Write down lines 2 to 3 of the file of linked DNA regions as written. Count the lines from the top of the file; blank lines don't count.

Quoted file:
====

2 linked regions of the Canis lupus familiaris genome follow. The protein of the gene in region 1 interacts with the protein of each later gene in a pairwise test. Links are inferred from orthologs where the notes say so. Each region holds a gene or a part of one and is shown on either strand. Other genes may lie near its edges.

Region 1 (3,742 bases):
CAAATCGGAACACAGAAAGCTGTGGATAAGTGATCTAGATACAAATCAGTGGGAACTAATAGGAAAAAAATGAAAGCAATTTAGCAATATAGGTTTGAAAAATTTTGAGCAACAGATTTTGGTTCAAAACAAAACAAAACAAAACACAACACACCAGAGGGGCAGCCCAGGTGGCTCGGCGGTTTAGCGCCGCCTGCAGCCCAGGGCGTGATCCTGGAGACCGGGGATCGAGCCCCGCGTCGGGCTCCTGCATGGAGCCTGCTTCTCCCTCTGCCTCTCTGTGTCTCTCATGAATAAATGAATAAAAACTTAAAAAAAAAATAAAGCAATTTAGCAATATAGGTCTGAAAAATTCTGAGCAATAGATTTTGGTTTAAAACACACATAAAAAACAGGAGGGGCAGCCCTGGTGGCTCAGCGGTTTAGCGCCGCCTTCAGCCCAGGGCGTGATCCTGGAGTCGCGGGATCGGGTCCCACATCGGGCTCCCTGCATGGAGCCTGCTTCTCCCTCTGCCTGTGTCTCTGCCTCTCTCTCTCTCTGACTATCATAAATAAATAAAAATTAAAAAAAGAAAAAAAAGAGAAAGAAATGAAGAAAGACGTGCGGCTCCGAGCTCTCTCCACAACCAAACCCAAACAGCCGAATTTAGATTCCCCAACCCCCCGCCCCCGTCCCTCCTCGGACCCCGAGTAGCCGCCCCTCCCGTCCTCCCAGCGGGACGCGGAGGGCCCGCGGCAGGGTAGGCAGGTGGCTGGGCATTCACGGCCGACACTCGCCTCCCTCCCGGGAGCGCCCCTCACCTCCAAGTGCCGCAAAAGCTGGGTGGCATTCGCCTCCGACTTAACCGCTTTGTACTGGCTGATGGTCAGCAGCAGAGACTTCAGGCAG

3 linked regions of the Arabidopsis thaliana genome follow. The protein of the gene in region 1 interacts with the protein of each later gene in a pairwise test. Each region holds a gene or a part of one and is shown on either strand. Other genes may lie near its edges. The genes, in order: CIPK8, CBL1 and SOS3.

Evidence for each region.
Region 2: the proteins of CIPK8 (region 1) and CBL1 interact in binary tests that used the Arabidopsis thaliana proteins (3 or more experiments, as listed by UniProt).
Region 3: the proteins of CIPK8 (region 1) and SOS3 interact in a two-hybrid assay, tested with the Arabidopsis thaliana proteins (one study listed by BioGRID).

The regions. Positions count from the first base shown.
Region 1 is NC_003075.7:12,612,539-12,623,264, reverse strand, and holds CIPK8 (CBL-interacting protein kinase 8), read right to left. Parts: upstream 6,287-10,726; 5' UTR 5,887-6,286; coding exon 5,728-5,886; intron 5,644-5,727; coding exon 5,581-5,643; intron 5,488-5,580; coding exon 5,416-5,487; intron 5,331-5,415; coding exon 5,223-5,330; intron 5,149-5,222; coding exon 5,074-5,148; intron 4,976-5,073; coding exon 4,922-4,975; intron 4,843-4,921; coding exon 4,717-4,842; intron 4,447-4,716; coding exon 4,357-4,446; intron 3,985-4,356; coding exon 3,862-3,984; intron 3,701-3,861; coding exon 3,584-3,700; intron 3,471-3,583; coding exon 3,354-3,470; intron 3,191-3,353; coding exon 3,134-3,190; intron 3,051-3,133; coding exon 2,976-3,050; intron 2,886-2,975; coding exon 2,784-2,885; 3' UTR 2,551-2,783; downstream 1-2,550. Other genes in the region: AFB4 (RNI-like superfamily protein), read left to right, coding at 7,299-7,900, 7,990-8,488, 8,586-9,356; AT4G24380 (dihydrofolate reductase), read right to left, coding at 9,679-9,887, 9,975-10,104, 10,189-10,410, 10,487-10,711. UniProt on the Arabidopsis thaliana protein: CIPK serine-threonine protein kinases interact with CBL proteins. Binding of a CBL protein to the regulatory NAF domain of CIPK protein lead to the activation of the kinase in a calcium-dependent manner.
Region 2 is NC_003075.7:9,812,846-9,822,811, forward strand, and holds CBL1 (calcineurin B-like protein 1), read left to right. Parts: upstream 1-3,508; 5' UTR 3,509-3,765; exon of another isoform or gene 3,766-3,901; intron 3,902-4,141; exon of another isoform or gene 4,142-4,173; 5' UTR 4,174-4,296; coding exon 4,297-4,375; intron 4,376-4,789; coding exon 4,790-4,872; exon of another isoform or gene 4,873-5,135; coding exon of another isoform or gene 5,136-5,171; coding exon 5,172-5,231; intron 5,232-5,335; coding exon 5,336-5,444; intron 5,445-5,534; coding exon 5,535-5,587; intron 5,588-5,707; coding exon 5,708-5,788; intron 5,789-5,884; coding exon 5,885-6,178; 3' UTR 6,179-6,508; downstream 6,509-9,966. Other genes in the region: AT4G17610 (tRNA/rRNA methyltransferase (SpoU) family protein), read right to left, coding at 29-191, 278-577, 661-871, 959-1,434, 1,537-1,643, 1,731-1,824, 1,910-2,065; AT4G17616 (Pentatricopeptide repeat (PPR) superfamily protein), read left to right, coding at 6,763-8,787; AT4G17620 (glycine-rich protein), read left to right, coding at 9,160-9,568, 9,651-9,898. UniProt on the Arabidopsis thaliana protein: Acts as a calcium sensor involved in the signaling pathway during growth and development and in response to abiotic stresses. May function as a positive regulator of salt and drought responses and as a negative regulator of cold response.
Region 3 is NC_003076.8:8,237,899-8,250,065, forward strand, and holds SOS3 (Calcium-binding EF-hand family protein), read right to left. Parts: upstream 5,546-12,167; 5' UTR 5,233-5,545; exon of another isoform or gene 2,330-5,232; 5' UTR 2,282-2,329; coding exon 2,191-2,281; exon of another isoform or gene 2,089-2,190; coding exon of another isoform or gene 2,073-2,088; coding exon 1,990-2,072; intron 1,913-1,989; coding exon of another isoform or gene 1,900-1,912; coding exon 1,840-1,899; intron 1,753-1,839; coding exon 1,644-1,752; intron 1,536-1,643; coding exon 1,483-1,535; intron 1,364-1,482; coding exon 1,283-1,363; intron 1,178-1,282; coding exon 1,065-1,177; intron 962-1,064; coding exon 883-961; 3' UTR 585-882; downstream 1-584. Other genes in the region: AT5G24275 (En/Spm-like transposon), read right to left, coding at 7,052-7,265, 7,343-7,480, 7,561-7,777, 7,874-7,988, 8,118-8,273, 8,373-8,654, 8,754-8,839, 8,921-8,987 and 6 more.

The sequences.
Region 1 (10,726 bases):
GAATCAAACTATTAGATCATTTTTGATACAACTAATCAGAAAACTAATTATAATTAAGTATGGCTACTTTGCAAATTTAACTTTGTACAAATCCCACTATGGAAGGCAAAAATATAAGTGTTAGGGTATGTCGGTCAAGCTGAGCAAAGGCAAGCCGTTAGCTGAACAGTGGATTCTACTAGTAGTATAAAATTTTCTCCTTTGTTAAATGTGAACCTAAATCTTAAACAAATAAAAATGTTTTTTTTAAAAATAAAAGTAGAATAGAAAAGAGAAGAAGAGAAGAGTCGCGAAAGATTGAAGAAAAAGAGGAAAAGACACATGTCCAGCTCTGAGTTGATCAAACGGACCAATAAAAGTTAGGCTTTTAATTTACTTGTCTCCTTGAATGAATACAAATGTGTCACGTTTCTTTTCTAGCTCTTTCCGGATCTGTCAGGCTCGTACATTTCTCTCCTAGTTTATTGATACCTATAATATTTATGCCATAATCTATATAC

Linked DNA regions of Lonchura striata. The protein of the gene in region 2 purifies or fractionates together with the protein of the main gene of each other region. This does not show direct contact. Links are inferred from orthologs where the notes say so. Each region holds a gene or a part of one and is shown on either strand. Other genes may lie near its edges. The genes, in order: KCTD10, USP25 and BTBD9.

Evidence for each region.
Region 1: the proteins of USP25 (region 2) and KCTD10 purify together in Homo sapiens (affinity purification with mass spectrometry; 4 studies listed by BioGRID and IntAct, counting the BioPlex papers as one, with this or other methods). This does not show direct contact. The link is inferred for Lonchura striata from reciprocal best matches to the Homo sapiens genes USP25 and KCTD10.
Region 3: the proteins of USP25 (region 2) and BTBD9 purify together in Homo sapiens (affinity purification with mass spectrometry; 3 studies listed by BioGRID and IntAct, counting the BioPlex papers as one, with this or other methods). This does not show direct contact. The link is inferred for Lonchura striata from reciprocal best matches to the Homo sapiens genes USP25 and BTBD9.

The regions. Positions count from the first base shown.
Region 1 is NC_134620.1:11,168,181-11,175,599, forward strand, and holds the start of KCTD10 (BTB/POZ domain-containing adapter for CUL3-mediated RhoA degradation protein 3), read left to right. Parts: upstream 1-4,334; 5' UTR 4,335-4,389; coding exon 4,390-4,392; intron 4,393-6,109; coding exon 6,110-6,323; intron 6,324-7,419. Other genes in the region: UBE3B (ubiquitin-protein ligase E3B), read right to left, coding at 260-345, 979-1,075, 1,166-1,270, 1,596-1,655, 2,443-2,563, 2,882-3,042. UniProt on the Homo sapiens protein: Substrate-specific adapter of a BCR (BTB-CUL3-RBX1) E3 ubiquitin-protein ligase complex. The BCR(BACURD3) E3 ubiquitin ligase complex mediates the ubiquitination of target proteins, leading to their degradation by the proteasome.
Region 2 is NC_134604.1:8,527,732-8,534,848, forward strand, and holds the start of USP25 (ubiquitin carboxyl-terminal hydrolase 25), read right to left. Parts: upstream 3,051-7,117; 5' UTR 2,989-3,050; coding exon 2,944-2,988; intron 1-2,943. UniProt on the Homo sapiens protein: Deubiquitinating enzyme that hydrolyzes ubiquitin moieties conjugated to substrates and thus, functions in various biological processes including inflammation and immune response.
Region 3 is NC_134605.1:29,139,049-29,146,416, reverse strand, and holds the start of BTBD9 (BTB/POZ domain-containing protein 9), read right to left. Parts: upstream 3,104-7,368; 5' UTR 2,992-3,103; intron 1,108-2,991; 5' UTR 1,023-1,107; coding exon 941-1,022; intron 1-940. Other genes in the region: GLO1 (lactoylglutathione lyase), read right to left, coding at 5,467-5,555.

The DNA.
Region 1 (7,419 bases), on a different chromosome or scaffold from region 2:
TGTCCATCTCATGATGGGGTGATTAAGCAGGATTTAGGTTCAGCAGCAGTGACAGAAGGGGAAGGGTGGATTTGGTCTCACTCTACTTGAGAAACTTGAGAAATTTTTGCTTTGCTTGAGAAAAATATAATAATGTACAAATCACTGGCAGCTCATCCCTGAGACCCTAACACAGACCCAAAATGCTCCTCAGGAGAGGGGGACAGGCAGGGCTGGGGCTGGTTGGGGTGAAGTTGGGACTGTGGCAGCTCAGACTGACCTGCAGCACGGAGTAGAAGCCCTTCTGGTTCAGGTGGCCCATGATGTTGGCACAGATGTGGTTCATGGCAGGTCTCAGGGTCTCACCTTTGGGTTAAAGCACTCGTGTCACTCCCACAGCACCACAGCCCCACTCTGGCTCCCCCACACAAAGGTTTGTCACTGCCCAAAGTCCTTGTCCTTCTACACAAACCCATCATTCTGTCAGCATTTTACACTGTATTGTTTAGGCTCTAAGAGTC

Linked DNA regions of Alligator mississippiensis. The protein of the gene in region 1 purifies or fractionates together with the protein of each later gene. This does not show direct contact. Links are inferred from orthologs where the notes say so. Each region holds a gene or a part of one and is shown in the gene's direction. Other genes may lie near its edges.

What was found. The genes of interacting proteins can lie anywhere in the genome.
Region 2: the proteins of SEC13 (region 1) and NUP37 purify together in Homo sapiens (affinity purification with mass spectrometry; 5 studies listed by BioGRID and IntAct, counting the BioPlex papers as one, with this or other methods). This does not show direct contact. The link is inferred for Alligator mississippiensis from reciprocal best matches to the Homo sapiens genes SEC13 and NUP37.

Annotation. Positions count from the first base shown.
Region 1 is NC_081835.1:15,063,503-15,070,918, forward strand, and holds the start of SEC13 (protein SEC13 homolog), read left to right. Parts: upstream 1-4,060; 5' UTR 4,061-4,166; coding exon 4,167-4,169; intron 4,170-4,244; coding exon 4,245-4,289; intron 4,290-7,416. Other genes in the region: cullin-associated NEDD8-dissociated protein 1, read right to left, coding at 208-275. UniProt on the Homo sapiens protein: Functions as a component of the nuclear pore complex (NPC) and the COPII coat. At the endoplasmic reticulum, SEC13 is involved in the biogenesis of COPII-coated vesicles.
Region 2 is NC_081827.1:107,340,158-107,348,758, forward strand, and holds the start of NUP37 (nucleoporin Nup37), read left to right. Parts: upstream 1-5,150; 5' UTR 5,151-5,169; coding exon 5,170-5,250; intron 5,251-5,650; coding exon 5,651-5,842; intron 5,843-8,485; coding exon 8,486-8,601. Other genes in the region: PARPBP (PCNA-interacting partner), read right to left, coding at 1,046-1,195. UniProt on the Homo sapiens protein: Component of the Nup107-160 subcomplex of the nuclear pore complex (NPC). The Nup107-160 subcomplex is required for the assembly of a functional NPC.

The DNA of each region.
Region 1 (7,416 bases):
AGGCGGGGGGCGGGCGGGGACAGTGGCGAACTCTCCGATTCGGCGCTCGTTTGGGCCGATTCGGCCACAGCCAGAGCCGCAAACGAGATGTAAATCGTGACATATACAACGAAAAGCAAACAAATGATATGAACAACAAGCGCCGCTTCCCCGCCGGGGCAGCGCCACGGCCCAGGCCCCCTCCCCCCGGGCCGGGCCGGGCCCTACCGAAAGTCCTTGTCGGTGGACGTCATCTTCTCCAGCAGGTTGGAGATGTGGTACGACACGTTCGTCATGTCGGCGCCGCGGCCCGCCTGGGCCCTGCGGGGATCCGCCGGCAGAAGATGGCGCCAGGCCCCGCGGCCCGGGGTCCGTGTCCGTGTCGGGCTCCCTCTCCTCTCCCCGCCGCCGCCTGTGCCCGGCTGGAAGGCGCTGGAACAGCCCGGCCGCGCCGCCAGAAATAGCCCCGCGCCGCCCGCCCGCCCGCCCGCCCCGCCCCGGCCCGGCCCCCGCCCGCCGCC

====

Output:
Region 1 (3,742 bases):
CAAATCGGAACACAGAAAGCTGTGGATAAGTGATCTAGATACAAATCAGTGGGAACTAATAGGAAAAAAATGAAAGCAATTTAGCAATATAGGTTTGAAAAATTTTGAGCAACAGATTTTGGTTCAAAACAAAACAAAACAAAACACAACACACCAGAGGGGCAGCCCAGGTGGCTCGGCGGTTTAGCGCCGCCTGCAGCCCAGGGCGTGATCCTGGAGACCGGGGATCGAGCCCCGCGTCGGGCTCCTGCATGGAGCCTGCTTCTCCCTCTGCCTCTCTGTGTCTCTCATGAATAAATGAATAAAAACTTAAAAAAAAAATAAAGCAATTTAGCAATATAGGTCTGAAAAATTCTGAGCAATAGATTTTGGTTTAAAACACACATAAAAAACAGGAGGGGCAGCCCTGGTGGCTCAGCGGTTTAGCGCCGCCTTCAGCCCAGGGCGTGATCCTGGAGTCGCGGGATCGGGTCCCACATCGGGCTCCCTGCATGGAGCCTGCTTCTCCCTCTGCCTGTGTCTCTGCCTCTCTCTCTCTCTGACTATCATAAATAAATAAAAATTAAAAAAAGAAAAAAAAGAGAAAGAAATGAAGAAAGACGTGCGGCTCCGAGCTCTCTCCACAACCAAACCCAAACAGCCGAATTTAGATTCCCCAACCCCCCGCCCCCGTCCCTCCTCGGACCCCGAGTAGCCGCCCCTCCCGTCCTCCCAGCGGGACGCGGAGGGCCCGCGGCAGGGTAGGCAGGTGGCTGGGCATTCACGGCCGACACTCGCCTCCCTCCCGGGAGCGCCCCTCACCTCCAAGTGCCGCAAAAGCTGGGTGGCATTCGCCTCCGACTTAACCGCTTTGTACTGGCTGATGGTCAGCAGCAGAGACTTCAGGCAG